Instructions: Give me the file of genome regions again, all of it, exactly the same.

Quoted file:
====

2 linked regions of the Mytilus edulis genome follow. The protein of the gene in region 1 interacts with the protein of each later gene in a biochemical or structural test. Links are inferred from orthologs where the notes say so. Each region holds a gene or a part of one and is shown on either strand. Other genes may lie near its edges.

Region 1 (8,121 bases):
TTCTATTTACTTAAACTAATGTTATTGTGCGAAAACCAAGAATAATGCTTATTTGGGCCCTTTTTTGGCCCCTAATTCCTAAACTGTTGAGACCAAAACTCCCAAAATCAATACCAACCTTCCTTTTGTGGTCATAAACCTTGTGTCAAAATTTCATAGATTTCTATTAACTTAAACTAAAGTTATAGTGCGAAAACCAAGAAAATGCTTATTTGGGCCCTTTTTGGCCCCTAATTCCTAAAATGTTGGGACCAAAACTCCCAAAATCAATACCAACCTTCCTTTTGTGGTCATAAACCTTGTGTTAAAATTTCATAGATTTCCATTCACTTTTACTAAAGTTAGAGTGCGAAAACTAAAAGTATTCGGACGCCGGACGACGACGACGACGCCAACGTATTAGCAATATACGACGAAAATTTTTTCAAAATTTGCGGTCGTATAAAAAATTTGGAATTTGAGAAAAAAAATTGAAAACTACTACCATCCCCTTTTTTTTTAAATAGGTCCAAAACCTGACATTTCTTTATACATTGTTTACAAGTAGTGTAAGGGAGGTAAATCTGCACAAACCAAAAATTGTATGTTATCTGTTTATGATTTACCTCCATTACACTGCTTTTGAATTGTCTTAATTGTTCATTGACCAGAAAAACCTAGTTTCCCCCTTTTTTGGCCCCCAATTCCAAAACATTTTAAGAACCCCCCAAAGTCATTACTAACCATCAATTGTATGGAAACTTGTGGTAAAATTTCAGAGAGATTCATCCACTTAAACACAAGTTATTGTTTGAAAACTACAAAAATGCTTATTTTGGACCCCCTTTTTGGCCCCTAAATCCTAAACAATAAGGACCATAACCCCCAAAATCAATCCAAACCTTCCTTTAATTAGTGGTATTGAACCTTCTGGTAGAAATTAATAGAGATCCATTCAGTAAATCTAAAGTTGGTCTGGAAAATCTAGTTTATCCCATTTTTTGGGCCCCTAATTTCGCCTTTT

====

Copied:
2 linked regions of the Mytilus edulis genome follow. The protein of the gene in region 1 interacts with the protein of each later gene in a biochemical or structural test. Links are inferred from orthologs where the notes say so. Each region holds a gene or a part of one and is shown on either strand. Other genes may lie near its edges.

Region 1 (8,121 bases):
TTCTATTTACTTAAACTAATGTTATTGTGCGAAAACCAAGAATAATGCTTATTTGGGCCCTTTTTTGGCCCCTAATTCCTAAACTGTTGAGACCAAAACTCCCAAAATCAATACCAACCTTCCTTTTGTGGTCATAAACCTTGTGTCAAAATTTCATAGATTTCTATTAACTTAAACTAAAGTTATAGTGCGAAAACCAAGAAAATGCTTATTTGGGCCCTTTTTGGCCCCTAATTCCTAAAATGTTGGGACCAAAACTCCCAAAATCAATACCAACCTTCCTTTTGTGGTCATAAACCTTGTGTTAAAATTTCATAGATTTCCATTCACTTTTACTAAAGTTAGAGTGCGAAAACTAAAAGTATTCGGACGCCGGACGACGACGACGACGCCAACGTATTAGCAATATACGACGAAAATTTTTTCAAAATTTGCGGTCGTATAAAAAATTTGGAATTTGAGAAAAAAAATTGAAAACTACTACCATCCCCTTTTTTTTTAAATAGGTCCAAAACCTGACATTTCTTTATACATTGTTTACAAGTAGTGTAAGGGAGGTAAATCTGCACAAACCAAAAATTGTATGTTATCTGTTTATGATTTACCTCCATTACACTGCTTTTGAATTGTCTTAATTGTTCATTGACCAGAAAAACCTAGTTTCCCCCTTTTTTGGCCCCCAATTCCAAAACATTTTAAGAACCCCCCAAAGTCATTACTAACCATCAATTGTATGGAAACTTGTGGTAAAATTTCAGAGAGATTCATCCACTTAAACACAAGTTATTGTTTGAAAACTACAAAAATGCTTATTTTGGACCCCCTTTTTGGCCCCTAAATCCTAAACAATAAGGACCATAACCCCCAAAATCAATCCAAACCTTCCTTTAATTAGTGGTATTGAACCTTCTGGTAGAAATTAATAGAGATCCATTCAGTAAATCTAAAGTTGGTCTGGAAAATCTAGTTTATCCCATTTTTTGGGCCCCTAATTTCGCCTTTT